Ideas that emerge in the process of making are what William Kentridge terms secondary ideas, or the less good ideas. He will use the activities of the studio as a demonstration of how we make meaning both practically and metaphorically. The studio as a space of contestation, play and free association turn it into a what Freud called a tummelplatz. Expanding from this description of studio practices, Kentridge will talk about the Centre for the Less Good Idea, an art centre in Johannesburg, the city where William Kentridge works, that is based around these ideas. In each case the practicalities of the rehearsal space become the metaphorics of constructing meaning in the world. (William Kentridge, 2017)

William Kentridge (born Johannesburg, South Africa) ranks among the most important contemporary artists world wide. His practice is born out of a crossfertilisation between mediums and genres, his work expands from drawing to film, opera and theater. In summer 2017, Museum der Moderne Salzburg shows a solo exhibition ‘Thick Time. Installations and Stagings’ (29 July – 5 November). At the Salzburg Festival (Salzburger Feststpiele) in July and August 2017 he directs the opera “Wozzeck” by Alban Berg.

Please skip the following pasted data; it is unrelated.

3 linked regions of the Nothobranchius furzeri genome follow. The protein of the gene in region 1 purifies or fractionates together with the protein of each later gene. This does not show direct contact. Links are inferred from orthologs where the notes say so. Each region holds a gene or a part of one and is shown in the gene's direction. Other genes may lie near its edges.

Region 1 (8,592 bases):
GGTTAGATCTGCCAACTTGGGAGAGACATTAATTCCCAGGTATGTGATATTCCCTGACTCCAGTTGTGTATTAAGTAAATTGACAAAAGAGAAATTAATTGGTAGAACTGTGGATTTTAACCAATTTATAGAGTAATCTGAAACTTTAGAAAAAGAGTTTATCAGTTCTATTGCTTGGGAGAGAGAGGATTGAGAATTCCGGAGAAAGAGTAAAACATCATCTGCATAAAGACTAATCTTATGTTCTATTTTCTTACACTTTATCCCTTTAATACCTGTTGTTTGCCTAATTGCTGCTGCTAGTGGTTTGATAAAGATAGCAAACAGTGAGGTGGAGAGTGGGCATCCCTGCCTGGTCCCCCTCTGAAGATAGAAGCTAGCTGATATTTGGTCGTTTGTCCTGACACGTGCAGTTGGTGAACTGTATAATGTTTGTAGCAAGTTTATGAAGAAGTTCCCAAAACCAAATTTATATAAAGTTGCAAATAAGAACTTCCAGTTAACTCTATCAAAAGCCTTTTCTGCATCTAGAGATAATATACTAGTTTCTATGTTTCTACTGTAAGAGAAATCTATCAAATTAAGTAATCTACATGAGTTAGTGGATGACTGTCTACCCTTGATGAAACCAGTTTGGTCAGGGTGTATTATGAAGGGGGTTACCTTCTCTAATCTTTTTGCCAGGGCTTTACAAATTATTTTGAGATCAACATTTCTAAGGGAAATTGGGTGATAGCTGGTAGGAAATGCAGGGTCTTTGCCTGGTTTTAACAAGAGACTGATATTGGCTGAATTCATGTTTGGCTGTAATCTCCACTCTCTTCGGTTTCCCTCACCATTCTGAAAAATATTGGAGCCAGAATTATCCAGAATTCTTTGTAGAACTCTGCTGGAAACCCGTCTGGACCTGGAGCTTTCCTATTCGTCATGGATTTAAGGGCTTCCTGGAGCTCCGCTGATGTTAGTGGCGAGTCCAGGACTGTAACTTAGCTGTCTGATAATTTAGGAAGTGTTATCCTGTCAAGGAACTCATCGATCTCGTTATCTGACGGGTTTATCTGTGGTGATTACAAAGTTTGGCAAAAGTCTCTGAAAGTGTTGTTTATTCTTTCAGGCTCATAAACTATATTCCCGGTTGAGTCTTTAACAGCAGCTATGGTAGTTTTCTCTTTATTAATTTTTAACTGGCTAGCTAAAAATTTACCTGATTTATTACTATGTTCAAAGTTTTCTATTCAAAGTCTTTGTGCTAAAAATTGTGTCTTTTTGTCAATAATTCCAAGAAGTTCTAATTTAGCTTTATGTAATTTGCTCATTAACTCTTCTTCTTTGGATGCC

Erik Porath is a philosopher, media scientist and artist. He studied in Hamburg and Basel, his PhD thesis „Gedächtnis des Unerinnerbaren. Philosophische und medientheoretische Untersuchungen zur Freudschen Psychoanalyse“ was published by transcript (Bielefeld) in 2005. He is the co-founder of the „Assoziation für die Freudsche Psychoanalyse“ (Association for Freudian Psychoanalysis/AFP) and worked for the „Zentrum für Literatur- und Kulturforschung“ (Center for Literary and Cultural Research) in Berlin from 2001-2010.

An event by the Sigmund Freud Foundation in cooperation with Burgtheater Wien on the occasion of Sigmund Freud's birthday on May 6
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2016 - XLIII. Sigmund Freud Lecture

Stefano Bolognini: The Humanizing Function of Contemporary Psychoanalytic Empathy

Saturday, 21 May 2016, 11 a.m. at Billrothhaus. Lecture in English

Stefano Bolognini
Stefano Bolognini